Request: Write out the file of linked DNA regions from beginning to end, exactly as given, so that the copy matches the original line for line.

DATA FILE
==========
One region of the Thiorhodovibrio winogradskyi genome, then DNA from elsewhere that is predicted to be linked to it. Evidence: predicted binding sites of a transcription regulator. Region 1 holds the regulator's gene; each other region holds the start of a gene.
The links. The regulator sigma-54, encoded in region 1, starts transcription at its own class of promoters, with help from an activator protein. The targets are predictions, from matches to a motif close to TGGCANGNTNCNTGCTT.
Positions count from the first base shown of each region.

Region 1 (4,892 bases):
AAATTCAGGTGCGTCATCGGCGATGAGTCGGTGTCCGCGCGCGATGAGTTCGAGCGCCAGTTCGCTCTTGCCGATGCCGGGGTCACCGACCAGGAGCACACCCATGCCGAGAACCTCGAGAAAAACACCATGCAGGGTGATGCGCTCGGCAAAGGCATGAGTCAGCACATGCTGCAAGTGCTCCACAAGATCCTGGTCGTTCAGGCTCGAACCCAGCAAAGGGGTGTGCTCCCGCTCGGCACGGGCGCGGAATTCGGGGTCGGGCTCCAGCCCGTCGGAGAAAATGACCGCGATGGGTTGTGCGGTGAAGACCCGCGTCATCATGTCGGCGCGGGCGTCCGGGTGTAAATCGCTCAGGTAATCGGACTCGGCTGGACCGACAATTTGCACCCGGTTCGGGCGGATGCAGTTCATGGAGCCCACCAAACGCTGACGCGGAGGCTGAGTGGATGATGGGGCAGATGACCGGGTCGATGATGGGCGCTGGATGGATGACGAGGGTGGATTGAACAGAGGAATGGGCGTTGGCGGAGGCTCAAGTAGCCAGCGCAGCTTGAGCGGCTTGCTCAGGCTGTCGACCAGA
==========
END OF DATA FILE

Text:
One region of the Thiorhodovibrio winogradskyi genome, then DNA from elsewhere that is predicted to be linked to it. Evidence: predicted binding sites of a transcription regulator. Region 1 holds the regulator's gene; each other region holds the start of a gene.
The links. The regulator sigma-54, encoded in region 1, starts transcription at its own class of promoters, with help from an activator protein. The targets are predictions, from matches to a motif close to TGGCANGNTNCNTGCTT.
Positions count from the first base shown of each region.

Region 1 (4,892 bases):
AAATTCAGGTGCGTCATCGGCGATGAGTCGGTGTCCGCGCGCGATGAGTTCGAGCGCCAGTTCGCTCTTGCCGATGCCGGGGTCACCGACCAGGAGCACACCCATGCCGAGAACCTCGAGAAAAACACCATGCAGGGTGATGCGCTCGGCAAAGGCATGAGTCAGCACATGCTGCAAGTGCTCCACAAGATCCTGGTCGTTCAGGCTCGAACCCAGCAAAGGGGTGTGCTCCCGCTCGGCACGGGCGCGGAATTCGGGGTCGGGCTCCAGCCCGTCGGAGAAAATGACCGCGATGGGTTGTGCGGTGAAGACCCGCGTCATCATGTCGGCGCGGGCGTCCGGGTGTAAATCGCTCAGGTAATCGGACTCGGCTGGACCGACAATTTGCACCCGGTTCGGGCGGATGCAGTTCATGGAGCCCACCAAACGCTGACGCGGAGGCTGAGTGGATGATGGGGCAGATGACCGGGTCGATGATGGGCGCTGGATGGATGACGAGGGTGGATTGAACAGAGGAATGGGCGTTGGCGGAGGCTCAAGTAGCCAGCGCAGCTTGAGCGGCTTGCTCAGGCTGTCGACCAGA